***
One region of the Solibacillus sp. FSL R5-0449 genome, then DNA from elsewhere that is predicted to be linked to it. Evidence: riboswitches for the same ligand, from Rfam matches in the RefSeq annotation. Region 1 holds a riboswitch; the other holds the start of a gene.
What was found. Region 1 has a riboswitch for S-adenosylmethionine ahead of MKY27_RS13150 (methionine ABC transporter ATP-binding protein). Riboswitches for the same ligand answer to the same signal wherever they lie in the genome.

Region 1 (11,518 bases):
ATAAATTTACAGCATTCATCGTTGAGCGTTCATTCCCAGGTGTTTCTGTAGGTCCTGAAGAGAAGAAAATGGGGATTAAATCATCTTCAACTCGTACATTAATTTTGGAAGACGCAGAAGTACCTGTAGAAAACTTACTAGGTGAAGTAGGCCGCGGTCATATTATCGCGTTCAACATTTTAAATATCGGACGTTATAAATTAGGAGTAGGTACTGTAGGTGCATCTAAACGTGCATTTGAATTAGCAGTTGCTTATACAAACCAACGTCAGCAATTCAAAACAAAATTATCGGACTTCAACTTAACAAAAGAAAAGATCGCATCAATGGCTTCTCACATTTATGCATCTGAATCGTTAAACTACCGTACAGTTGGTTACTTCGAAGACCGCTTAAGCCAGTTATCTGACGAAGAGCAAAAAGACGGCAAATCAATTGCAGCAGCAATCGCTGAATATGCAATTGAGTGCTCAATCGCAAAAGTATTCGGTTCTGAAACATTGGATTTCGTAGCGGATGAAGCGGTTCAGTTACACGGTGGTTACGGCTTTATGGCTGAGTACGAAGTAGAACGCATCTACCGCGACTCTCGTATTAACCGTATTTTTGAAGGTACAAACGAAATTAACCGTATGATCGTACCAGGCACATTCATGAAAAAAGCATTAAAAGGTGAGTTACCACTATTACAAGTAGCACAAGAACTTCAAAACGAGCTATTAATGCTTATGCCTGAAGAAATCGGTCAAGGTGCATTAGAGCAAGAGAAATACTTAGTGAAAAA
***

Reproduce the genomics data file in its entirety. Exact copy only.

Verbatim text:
One region of the Solibacillus sp. FSL R5-0449 genome, then DNA from elsewhere that is predicted to be linked to it. Evidence: riboswitches for the same ligand, from Rfam matches in the RefSeq annotation. Region 1 holds a riboswitch; the other holds the start of a gene.
What was found. Region 1 has a riboswitch for S-adenosylmethionine ahead of MKY27_RS13150 (methionine ABC transporter ATP-binding protein). Riboswitches for the same ligand answer to the same signal wherever they lie in the genome.

Region 1 (11,518 bases):
ATAAATTTACAGCATTCATCGTTGAGCGTTCATTCCCAGGTGTTTCTGTAGGTCCTGAAGAGAAGAAAATGGGGATTAAATCATCTTCAACTCGTACATTAATTTTGGAAGACGCAGAAGTACCTGTAGAAAACTTACTAGGTGAAGTAGGCCGCGGTCATATTATCGCGTTCAACATTTTAAATATCGGACGTTATAAATTAGGAGTAGGTACTGTAGGTGCATCTAAACGTGCATTTGAATTAGCAGTTGCTTATACAAACCAACGTCAGCAATTCAAAACAAAATTATCGGACTTCAACTTAACAAAAGAAAAGATCGCATCAATGGCTTCTCACATTTATGCATCTGAATCGTTAAACTACCGTACAGTTGGTTACTTCGAAGACCGCTTAAGCCAGTTATCTGACGAAGAGCAAAAAGACGGCAAATCAATTGCAGCAGCAATCGCTGAATATGCAATTGAGTGCTCAATCGCAAAAGTATTCGGTTCTGAAACATTGGATTTCGTAGCGGATGAAGCGGTTCAGTTACACGGTGGTTACGGCTTTATGGCTGAGTACGAAGTAGAACGCATCTACCGCGACTCTCGTATTAACCGTATTTTTGAAGGTACAAACGAAATTAACCGTATGATCGTACCAGGCACATTCATGAAAAAAGCATTAAAAGGTGAGTTACCACTATTACAAGTAGCACAAGAACTTCAAAACGAGCTATTAATGCTTATGCCTGAAGAAATCGGTCAAGGTGCATTAGAGCAAGAGAAATACTTAGTGAAAAA